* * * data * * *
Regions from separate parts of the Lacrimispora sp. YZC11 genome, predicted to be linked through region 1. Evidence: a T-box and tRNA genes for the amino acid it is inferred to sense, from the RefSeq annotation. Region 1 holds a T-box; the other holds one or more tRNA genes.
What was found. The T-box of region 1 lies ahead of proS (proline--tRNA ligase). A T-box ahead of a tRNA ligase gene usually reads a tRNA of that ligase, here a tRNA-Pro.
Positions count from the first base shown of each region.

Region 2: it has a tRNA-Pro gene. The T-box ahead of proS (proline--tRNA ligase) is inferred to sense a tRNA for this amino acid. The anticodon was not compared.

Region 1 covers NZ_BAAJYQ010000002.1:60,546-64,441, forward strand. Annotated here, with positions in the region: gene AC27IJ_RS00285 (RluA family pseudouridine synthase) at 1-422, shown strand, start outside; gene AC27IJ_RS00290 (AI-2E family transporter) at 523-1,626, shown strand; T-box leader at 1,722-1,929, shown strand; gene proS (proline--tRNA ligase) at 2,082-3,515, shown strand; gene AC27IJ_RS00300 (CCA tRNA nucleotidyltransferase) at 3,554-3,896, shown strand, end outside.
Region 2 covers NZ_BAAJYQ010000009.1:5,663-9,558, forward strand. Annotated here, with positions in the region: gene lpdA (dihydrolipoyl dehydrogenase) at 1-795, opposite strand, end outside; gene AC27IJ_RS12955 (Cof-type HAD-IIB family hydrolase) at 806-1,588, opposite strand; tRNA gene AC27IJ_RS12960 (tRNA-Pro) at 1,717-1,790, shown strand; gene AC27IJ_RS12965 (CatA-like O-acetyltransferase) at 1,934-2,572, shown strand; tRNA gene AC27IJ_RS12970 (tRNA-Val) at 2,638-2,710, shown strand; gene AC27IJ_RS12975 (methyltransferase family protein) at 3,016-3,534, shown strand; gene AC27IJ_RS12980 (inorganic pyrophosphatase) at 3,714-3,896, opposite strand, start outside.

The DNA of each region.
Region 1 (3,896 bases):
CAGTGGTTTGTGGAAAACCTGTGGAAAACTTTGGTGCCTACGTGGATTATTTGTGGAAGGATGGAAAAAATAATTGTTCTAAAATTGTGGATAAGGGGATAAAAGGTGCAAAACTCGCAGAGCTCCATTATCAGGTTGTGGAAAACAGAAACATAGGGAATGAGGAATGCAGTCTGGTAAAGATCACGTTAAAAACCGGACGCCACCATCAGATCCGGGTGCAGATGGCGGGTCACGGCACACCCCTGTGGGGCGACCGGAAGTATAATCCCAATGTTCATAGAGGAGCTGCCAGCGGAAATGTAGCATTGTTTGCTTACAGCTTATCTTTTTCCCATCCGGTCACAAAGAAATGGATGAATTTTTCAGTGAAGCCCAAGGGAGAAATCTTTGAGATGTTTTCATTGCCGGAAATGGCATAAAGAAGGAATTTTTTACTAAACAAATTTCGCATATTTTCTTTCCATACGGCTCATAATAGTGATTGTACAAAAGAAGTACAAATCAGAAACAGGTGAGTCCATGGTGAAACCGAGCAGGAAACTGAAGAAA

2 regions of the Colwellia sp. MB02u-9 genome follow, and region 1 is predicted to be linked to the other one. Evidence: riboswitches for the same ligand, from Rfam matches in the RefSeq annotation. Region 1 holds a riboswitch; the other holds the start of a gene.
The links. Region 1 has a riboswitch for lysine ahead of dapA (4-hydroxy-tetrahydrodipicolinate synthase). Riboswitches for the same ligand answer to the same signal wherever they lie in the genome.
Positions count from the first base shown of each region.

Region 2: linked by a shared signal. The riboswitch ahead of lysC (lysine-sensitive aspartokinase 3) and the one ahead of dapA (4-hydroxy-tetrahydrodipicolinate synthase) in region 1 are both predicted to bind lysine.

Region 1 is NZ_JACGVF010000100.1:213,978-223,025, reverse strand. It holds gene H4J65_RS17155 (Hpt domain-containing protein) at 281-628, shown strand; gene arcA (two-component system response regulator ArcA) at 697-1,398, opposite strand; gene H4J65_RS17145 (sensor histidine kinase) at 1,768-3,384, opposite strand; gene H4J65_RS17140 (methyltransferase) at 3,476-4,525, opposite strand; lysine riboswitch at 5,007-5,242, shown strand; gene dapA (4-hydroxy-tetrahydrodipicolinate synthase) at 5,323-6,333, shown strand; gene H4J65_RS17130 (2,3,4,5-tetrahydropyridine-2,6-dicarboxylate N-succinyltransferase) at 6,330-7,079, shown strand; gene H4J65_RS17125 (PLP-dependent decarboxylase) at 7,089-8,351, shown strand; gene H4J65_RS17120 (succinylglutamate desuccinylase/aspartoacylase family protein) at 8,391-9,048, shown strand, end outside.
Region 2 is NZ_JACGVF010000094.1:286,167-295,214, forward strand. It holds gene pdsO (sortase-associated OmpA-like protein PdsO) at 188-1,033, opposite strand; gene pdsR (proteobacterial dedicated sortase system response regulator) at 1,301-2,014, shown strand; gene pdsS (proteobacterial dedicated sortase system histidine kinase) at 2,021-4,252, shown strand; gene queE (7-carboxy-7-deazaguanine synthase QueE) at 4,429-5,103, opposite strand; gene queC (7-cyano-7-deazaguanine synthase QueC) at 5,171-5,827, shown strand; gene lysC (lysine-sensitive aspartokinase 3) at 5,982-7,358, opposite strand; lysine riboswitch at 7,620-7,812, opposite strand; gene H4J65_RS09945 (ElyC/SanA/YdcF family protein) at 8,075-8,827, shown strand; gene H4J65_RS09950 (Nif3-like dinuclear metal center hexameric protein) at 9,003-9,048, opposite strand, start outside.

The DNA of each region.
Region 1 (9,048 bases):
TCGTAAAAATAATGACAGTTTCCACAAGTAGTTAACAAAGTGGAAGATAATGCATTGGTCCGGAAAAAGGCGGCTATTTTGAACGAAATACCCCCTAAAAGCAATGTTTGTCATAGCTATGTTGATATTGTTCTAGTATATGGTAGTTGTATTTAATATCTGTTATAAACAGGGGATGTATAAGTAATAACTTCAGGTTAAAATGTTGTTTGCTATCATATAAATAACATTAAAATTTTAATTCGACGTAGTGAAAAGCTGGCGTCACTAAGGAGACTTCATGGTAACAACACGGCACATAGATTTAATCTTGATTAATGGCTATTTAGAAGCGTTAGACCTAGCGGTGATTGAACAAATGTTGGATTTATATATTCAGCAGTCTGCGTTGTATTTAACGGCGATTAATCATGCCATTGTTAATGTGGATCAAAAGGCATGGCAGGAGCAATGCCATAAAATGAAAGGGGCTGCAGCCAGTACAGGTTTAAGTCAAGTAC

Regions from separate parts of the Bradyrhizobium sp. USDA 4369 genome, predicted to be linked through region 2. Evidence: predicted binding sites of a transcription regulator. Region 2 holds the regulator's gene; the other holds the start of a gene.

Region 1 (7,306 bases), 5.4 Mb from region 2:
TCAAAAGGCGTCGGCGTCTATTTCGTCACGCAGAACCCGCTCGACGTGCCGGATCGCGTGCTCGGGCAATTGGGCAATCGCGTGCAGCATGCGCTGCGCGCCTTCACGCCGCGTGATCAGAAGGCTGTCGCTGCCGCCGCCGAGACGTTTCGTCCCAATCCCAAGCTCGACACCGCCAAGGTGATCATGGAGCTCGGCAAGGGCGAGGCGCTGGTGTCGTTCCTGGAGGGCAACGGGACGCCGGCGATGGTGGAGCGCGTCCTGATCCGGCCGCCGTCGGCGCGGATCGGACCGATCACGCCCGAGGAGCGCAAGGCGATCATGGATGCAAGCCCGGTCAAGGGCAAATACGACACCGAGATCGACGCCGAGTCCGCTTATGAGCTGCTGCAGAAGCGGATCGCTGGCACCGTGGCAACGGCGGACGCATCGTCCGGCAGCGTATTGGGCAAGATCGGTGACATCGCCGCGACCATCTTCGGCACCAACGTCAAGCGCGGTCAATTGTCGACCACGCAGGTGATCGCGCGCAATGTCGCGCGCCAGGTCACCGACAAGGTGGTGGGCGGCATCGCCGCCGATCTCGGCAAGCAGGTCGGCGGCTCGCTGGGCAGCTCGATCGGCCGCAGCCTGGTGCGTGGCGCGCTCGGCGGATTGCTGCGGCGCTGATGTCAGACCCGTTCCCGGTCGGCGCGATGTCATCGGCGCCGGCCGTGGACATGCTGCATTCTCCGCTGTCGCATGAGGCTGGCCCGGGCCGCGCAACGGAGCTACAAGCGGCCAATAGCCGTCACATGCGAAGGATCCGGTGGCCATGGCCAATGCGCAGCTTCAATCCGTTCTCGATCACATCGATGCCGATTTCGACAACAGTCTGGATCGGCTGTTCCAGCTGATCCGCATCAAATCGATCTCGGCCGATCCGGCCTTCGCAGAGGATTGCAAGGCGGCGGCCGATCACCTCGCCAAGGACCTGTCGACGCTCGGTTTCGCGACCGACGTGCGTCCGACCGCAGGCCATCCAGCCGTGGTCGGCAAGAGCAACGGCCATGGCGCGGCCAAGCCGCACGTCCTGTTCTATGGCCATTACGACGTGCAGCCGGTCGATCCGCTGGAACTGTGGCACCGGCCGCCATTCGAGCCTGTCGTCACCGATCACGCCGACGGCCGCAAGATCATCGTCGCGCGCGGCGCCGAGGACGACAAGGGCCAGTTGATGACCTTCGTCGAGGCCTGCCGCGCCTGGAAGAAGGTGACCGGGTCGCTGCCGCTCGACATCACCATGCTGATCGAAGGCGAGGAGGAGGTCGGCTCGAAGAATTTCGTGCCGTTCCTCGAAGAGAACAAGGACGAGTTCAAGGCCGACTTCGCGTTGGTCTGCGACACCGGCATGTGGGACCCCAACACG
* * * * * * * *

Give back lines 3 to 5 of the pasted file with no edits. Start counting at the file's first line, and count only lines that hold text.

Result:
Positions count from the first base shown of each region.

Region 2: it has a tRNA-Pro gene. The T-box ahead of proS (proline--tRNA ligase) is inferred to sense a tRNA for this amino acid. The anticodon was not compared.

Region 1 covers NZ_BAAJYQ010000002.1:60,546-64,441, forward strand. Annotated here, with positions in the region: gene AC27IJ_RS00285 (RluA family pseudouridine synthase) at 1-422, shown strand, start outside; gene AC27IJ_RS00290 (AI-2E family transporter) at 523-1,626, shown strand; T-box leader at 1,722-1,929, shown strand; gene proS (proline--tRNA ligase) at 2,082-3,515, shown strand; gene AC27IJ_RS00300 (CCA tRNA nucleotidyltransferase) at 3,554-3,896, shown strand, end outside.